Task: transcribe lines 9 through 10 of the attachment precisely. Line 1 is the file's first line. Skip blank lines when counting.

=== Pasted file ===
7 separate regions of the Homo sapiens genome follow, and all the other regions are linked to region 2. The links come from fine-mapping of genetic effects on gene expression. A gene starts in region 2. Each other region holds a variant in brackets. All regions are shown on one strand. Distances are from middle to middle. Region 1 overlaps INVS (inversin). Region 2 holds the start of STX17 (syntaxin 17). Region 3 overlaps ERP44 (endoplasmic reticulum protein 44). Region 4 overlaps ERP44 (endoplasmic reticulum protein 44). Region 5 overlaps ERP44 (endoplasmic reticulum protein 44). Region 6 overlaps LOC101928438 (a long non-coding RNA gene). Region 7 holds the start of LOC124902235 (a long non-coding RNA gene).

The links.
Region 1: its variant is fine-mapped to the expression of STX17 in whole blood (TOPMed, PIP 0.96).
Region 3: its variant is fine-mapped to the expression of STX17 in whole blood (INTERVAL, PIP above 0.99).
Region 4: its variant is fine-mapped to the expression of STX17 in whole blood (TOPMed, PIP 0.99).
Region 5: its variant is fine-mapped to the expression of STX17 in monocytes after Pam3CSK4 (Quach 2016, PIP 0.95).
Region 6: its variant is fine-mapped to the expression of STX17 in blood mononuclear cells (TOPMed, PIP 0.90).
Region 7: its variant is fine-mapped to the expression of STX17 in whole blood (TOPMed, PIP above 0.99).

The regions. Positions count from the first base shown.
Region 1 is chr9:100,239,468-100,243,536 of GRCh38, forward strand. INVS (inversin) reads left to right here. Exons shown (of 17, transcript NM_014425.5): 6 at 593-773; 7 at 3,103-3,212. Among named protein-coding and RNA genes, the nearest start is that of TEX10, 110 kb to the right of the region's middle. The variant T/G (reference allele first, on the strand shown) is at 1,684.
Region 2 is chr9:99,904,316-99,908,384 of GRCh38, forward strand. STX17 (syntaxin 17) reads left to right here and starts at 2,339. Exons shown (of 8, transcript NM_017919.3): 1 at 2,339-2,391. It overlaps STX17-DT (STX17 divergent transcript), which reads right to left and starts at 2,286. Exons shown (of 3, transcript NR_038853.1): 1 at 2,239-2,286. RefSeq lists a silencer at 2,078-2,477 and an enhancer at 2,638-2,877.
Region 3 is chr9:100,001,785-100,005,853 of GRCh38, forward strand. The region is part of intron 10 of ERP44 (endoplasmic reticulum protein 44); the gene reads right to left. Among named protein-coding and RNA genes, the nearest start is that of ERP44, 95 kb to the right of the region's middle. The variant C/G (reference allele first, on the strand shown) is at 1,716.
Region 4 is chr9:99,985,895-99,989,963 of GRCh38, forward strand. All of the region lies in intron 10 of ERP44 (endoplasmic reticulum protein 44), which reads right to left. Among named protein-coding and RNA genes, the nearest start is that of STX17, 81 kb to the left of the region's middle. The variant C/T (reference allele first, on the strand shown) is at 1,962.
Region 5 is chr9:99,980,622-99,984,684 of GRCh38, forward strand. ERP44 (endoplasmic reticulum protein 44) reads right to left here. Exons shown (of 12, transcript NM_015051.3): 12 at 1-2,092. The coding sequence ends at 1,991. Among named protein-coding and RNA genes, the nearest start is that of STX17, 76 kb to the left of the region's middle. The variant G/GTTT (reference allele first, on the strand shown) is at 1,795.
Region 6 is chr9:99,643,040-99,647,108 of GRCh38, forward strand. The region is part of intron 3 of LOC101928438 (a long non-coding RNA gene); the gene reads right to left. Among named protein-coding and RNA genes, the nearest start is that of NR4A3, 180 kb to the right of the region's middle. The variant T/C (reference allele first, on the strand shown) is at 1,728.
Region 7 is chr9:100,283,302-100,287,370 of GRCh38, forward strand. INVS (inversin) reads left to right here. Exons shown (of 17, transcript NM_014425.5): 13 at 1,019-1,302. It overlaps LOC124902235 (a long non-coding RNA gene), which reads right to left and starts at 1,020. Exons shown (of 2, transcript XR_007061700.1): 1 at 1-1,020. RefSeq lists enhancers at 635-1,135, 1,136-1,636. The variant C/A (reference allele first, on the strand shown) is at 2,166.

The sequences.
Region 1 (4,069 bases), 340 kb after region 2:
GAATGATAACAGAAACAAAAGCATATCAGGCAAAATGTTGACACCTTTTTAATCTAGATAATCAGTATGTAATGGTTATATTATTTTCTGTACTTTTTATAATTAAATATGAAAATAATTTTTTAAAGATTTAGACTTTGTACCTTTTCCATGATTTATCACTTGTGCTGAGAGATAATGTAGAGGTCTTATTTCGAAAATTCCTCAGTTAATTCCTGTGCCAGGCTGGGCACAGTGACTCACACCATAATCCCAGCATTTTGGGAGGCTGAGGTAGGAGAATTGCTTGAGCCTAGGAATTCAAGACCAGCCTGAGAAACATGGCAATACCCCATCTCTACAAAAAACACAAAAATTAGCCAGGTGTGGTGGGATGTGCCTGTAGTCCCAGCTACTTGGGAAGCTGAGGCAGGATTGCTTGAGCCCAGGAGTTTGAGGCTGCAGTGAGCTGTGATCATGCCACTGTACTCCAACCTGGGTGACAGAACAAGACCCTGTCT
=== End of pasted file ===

The regions. Positions count from the first base shown.
Region 1 is chr9:100,239,468-100,243,536 of GRCh38, forward strand. INVS (inversin) reads left to right here. Exons shown (of 17, transcript NM_014425.5): 6 at 593-773; 7 at 3,103-3,212. Among named protein-coding and RNA genes, the nearest start is that of TEX10, 110 kb to the right of the region's middle. The variant T/G (reference allele first, on the strand shown) is at 1,684.